As stated earlier, a conglomerate is a business enterprise that participates in multiple value chains that are different in nature. An example of a conglomerate is General Electric, which engages in the manufacture of appliances, construction of energy facilities, financing of projects, and media ventures, just to name a portion of its product portfolio.
One attraction of conglomerates is the ability to diversify so that the firm can withstand difficult times in one industry by having a presence in other kinds of markets. Beyond diversification, a conglomerate can move capital from one of its businesses to another business without the cost and difficulties of using outside capital markets. Often conglomerates will have some divisions that are cash cows in being profitable operations in mature markets, and other businesses that have great potential but require sizeable investment that can be funded by profits from the cash-cow businesses.The concept of cash-cow businesses is an aspect of the Boston Consulting Group matrix for corporate strategy (1970).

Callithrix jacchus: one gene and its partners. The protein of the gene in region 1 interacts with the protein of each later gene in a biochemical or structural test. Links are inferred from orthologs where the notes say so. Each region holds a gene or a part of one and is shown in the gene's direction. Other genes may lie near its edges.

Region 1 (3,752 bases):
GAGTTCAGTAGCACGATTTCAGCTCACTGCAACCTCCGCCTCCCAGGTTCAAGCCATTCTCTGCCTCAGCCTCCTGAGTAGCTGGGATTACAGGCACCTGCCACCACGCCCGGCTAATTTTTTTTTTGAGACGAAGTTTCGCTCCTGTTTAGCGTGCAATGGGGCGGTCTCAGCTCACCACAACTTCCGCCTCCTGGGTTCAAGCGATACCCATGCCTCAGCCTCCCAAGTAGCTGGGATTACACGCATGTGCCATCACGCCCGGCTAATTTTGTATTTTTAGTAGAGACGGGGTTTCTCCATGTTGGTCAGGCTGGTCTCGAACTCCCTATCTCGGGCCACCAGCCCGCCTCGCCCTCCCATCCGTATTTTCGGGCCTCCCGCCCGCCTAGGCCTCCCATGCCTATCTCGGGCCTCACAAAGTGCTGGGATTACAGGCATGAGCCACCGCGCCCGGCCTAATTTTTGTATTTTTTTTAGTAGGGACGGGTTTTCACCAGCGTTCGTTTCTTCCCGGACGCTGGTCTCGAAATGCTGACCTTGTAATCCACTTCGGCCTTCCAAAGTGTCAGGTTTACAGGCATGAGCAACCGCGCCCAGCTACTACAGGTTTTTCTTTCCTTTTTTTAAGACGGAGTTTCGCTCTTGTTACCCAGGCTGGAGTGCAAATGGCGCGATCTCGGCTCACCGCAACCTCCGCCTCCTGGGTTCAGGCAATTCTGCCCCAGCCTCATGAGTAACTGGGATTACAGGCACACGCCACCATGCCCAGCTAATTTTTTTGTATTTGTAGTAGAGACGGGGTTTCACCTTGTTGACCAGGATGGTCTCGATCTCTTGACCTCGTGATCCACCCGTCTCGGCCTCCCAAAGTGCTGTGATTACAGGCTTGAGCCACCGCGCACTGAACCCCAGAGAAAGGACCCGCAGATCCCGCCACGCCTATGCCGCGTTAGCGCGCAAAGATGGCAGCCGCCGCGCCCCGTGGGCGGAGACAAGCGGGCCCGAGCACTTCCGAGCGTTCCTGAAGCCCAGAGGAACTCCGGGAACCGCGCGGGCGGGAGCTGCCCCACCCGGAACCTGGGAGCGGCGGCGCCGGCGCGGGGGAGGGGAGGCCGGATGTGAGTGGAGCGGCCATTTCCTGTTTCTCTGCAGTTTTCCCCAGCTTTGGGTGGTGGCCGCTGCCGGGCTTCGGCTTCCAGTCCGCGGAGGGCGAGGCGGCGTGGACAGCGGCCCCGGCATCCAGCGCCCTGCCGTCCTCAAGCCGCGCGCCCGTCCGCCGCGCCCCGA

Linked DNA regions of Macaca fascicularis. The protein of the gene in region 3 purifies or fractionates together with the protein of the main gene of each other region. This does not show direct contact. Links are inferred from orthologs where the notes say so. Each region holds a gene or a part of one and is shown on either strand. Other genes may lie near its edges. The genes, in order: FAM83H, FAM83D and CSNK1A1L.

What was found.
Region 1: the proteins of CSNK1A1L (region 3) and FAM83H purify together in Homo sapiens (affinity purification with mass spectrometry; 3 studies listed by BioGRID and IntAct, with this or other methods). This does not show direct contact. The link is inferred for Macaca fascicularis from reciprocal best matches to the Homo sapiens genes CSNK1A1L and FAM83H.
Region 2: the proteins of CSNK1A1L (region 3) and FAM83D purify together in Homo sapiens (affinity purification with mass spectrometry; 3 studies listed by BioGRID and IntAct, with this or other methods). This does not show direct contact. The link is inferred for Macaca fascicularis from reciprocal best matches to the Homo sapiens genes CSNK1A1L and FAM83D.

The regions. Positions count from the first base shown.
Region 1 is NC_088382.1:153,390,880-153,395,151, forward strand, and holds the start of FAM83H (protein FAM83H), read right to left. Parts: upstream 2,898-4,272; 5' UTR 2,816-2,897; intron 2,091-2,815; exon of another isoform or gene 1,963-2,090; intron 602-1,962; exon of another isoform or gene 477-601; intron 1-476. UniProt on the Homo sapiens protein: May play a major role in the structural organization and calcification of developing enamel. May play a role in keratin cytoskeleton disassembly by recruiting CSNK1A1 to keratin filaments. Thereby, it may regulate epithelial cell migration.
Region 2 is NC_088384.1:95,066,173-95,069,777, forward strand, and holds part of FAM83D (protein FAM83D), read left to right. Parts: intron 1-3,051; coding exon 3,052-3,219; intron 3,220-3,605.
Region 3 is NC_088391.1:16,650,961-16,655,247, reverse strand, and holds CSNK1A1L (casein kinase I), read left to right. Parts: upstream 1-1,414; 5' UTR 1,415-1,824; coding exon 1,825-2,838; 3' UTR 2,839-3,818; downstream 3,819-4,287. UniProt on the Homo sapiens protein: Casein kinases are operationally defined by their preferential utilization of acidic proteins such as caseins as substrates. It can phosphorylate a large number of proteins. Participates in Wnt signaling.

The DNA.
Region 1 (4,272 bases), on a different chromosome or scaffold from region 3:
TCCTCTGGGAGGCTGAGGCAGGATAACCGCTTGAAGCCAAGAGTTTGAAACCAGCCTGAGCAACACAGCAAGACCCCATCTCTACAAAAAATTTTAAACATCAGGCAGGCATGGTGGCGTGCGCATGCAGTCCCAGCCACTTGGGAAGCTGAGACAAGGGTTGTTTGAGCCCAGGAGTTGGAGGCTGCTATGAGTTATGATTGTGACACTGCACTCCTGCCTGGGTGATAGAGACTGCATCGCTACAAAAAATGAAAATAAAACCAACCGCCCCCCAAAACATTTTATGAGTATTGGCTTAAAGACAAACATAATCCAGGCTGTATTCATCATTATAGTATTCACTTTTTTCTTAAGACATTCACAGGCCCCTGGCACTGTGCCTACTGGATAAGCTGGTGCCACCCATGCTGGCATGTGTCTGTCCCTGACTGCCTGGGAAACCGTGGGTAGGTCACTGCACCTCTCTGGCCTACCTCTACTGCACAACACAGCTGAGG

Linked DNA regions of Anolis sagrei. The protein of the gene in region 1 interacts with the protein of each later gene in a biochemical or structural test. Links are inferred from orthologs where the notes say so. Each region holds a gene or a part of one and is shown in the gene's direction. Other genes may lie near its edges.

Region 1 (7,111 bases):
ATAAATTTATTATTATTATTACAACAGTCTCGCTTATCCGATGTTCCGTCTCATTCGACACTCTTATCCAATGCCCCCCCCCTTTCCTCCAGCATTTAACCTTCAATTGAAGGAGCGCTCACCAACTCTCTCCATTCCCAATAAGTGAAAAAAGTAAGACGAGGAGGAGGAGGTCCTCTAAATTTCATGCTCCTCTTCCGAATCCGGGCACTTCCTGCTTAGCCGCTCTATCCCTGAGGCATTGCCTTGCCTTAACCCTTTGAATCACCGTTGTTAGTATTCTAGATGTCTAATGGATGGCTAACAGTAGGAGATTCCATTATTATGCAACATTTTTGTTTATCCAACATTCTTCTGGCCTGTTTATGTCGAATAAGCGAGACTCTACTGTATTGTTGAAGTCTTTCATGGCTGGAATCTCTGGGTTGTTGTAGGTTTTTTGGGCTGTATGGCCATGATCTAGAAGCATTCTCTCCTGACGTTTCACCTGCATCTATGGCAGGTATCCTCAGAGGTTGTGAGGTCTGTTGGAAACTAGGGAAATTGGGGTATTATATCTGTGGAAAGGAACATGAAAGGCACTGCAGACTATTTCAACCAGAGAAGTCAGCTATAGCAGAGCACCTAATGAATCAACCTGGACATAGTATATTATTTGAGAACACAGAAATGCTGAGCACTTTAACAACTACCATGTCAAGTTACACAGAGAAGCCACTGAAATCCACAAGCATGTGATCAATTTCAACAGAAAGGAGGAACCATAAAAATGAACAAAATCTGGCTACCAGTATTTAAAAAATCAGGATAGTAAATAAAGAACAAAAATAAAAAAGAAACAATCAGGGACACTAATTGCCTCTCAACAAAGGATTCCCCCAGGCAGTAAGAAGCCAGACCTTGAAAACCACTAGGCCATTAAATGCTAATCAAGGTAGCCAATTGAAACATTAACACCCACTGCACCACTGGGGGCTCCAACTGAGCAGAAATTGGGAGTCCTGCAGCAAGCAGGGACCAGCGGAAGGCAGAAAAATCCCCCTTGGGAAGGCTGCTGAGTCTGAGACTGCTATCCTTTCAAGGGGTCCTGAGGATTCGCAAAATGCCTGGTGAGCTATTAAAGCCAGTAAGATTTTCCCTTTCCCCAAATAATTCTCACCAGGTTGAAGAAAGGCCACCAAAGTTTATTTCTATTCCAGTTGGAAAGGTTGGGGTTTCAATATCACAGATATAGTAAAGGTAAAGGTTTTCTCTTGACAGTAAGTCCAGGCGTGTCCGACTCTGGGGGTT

Another argument for conglomerates is that companies with very talented management staffs may be capable of excelling in more than one type of business. For instance, the former chairman of General Electric, Jack Welch, was widely praised as providing superior senior management for the wide range of businesses in which General Electric participated.